Dynamics of creative mental activity are examined in waking and dreaming processes which manifest beyond normative waking consciousness. Some consider such phenomena to be pathological or meaningless. Alternatively they may be viewed in new and healthier ways, in the context of adaptive mental controls, using nonlinear dynamical/chaos theory. The first example involves the innovativeness reported with mild mood elevation in bipolar mood disorders, linked to a compensatory advantage model of everyday creativity. With adequate controls, such mood elevation may open adaptive creative mental possibilities (in fact, for all of us). Tension between divergent and convergent thinking—as noted by J.P. Guilford, and common to many models of creative process—can further “edge of chaos” states and raise the odds of bifurcation to new and creative chaotic attractors. The second example involves REM sleep and dream phenomena, where the self-organizing brain coordinates the dream’s component parts to generate unusual dream narratives. However fanciful, such divergent and condensed dream content may lead to creative insights and adaptive narratives (there are famous examples) in the light of day, when interpreted or further developed, by bringing convergent processing to divergent processing. In each case, one finds the abnormal is not necessarily pathological—and sometimes can be usefully exceptional. One consequence of a dynamical view and these examples is the need, in all of us, for greater openness to experience, and acceptance of a greater divergence of expression and behavior (vs. conformity) in ourselves, our culture, and our world.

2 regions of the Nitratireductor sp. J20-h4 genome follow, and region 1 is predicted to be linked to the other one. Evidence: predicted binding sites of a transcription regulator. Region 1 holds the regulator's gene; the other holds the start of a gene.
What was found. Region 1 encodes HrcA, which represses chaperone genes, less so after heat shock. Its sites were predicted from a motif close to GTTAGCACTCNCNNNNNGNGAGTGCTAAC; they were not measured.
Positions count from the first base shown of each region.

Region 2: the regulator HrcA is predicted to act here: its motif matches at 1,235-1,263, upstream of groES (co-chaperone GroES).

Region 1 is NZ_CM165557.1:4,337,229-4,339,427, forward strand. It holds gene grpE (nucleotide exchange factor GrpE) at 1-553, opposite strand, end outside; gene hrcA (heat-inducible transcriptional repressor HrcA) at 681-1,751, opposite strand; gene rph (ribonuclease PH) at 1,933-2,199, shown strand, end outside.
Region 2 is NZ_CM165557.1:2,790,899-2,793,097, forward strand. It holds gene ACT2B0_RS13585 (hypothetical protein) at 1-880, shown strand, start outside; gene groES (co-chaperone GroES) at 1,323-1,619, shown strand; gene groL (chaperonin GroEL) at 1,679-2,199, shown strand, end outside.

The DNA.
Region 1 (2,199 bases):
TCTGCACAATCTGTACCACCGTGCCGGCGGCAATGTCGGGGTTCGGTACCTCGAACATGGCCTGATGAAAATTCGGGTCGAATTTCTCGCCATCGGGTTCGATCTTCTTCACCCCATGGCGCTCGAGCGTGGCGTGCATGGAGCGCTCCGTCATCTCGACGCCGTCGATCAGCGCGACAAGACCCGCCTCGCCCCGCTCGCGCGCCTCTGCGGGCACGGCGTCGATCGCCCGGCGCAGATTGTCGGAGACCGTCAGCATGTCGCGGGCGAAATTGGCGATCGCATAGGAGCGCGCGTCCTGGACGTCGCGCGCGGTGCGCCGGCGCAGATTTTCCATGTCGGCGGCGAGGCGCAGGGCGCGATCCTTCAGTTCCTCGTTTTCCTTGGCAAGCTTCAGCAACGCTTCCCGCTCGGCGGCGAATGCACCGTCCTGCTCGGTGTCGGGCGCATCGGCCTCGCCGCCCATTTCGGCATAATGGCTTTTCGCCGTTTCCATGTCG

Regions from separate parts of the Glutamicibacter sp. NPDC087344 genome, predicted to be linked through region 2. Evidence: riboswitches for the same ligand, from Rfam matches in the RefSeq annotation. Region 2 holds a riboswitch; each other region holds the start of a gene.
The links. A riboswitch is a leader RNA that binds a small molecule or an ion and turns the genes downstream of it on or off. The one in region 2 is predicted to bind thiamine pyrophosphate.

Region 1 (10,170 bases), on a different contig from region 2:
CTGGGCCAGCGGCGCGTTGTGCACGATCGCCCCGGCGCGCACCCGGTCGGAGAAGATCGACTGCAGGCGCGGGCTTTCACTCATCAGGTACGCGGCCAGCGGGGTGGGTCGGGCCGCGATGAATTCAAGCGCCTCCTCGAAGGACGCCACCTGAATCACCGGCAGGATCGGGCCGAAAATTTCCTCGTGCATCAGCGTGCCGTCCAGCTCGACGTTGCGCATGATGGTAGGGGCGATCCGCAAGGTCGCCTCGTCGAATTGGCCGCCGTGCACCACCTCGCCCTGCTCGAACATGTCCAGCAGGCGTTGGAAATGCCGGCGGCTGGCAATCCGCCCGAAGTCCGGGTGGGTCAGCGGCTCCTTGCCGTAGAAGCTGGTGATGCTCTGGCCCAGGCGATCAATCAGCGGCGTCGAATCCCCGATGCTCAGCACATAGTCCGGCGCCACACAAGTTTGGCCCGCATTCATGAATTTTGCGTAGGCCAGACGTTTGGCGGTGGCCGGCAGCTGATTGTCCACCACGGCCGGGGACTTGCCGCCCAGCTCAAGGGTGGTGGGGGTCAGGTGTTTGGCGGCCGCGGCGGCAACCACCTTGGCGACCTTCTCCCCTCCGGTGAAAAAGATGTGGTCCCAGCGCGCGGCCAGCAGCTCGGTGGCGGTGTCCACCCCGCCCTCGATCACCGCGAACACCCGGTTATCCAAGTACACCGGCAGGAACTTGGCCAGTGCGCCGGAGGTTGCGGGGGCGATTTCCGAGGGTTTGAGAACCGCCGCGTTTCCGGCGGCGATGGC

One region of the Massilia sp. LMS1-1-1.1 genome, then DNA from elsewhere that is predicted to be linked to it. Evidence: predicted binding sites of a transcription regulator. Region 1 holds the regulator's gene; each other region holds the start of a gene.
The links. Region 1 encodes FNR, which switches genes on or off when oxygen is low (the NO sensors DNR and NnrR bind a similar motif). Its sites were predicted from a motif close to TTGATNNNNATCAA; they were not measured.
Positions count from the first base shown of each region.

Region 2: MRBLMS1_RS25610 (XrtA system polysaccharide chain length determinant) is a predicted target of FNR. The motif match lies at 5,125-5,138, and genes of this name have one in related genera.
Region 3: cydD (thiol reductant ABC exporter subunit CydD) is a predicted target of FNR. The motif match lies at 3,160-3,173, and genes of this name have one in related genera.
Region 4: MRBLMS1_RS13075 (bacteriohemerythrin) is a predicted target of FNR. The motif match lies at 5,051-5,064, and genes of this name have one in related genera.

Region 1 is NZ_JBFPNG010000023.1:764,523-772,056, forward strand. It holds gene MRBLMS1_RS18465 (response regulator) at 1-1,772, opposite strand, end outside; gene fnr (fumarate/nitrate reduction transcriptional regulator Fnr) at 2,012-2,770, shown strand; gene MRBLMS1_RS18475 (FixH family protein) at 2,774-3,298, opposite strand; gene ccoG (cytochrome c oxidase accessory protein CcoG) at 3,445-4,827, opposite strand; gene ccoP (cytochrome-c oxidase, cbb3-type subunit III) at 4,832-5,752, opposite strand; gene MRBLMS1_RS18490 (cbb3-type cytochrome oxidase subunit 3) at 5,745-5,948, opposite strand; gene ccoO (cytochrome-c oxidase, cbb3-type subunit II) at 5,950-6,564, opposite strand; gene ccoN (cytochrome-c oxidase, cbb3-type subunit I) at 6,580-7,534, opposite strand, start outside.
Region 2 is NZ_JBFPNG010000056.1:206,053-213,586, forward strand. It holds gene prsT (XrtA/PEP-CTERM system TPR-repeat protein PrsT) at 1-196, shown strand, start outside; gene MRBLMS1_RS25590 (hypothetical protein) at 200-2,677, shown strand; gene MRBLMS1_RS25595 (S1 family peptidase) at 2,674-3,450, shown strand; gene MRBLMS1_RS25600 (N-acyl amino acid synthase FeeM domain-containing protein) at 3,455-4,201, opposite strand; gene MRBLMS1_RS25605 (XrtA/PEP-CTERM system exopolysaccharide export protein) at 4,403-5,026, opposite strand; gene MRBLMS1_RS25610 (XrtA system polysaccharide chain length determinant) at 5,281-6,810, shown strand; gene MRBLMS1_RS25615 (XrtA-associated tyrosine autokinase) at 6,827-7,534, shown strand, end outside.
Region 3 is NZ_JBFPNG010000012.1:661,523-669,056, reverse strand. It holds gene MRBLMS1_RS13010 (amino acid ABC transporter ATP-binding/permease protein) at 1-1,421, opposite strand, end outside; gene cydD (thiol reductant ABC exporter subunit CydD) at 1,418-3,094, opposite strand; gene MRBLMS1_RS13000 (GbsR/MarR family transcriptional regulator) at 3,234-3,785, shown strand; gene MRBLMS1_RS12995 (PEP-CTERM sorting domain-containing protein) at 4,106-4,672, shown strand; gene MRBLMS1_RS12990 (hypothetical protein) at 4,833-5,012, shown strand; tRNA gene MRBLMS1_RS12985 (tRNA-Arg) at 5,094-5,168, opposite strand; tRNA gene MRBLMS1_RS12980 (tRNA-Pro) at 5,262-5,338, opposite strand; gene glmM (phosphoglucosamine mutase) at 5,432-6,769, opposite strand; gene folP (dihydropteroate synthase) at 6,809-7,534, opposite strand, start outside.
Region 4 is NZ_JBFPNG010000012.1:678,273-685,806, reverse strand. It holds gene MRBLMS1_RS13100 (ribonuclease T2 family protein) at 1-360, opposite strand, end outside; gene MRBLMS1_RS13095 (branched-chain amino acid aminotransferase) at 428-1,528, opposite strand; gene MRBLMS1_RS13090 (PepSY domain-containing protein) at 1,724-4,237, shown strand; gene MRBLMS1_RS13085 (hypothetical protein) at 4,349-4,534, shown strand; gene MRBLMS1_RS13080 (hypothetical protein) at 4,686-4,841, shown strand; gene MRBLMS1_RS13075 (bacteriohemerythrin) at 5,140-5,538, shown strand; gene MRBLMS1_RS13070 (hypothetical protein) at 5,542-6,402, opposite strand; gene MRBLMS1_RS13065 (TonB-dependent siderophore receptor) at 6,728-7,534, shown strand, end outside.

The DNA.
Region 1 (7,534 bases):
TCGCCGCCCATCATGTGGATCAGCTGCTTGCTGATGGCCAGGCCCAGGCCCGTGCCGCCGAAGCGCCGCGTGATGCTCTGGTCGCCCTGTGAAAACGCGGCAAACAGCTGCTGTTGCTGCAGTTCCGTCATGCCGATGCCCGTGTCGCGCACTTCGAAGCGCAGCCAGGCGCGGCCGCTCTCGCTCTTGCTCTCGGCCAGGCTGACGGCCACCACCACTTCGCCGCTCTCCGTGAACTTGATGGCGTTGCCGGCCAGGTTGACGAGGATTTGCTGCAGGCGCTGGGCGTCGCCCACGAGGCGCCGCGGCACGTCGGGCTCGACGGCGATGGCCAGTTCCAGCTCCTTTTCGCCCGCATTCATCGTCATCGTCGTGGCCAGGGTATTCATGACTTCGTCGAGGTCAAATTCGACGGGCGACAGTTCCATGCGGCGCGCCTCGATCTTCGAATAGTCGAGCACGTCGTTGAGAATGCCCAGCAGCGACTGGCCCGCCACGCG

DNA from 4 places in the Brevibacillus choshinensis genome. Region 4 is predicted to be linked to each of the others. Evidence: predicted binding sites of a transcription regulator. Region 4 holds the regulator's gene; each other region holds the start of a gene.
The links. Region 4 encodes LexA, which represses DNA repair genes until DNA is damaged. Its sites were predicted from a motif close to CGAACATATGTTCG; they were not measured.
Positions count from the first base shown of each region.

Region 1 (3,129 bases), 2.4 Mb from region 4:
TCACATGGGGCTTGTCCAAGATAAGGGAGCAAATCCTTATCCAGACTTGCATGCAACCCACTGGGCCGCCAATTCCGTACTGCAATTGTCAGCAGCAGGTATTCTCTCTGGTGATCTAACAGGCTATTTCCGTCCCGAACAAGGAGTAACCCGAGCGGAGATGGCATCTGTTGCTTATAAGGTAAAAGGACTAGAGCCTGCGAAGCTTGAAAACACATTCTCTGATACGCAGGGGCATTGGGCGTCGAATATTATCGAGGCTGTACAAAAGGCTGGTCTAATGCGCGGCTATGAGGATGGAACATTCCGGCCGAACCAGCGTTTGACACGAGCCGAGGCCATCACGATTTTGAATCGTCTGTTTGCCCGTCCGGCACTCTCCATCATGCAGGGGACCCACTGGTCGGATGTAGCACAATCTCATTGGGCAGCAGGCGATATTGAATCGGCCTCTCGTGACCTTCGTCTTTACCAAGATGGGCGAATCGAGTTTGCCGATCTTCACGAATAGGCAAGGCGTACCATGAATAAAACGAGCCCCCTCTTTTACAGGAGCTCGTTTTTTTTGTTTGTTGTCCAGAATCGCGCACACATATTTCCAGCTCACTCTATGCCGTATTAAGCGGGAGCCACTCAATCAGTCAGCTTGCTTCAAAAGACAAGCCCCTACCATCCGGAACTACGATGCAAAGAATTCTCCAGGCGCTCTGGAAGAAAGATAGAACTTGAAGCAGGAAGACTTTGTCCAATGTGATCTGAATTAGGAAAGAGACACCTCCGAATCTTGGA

NeuroQuantology | June 2012 | Volume 10 | Issue 2 | Page 164-176
Creativity; Dreams; Chaos; Bifurcations; Bipolar Disorders; Mood Elevation; Edge of Chaos; REM Sleep; Divergent Production; Convergent Production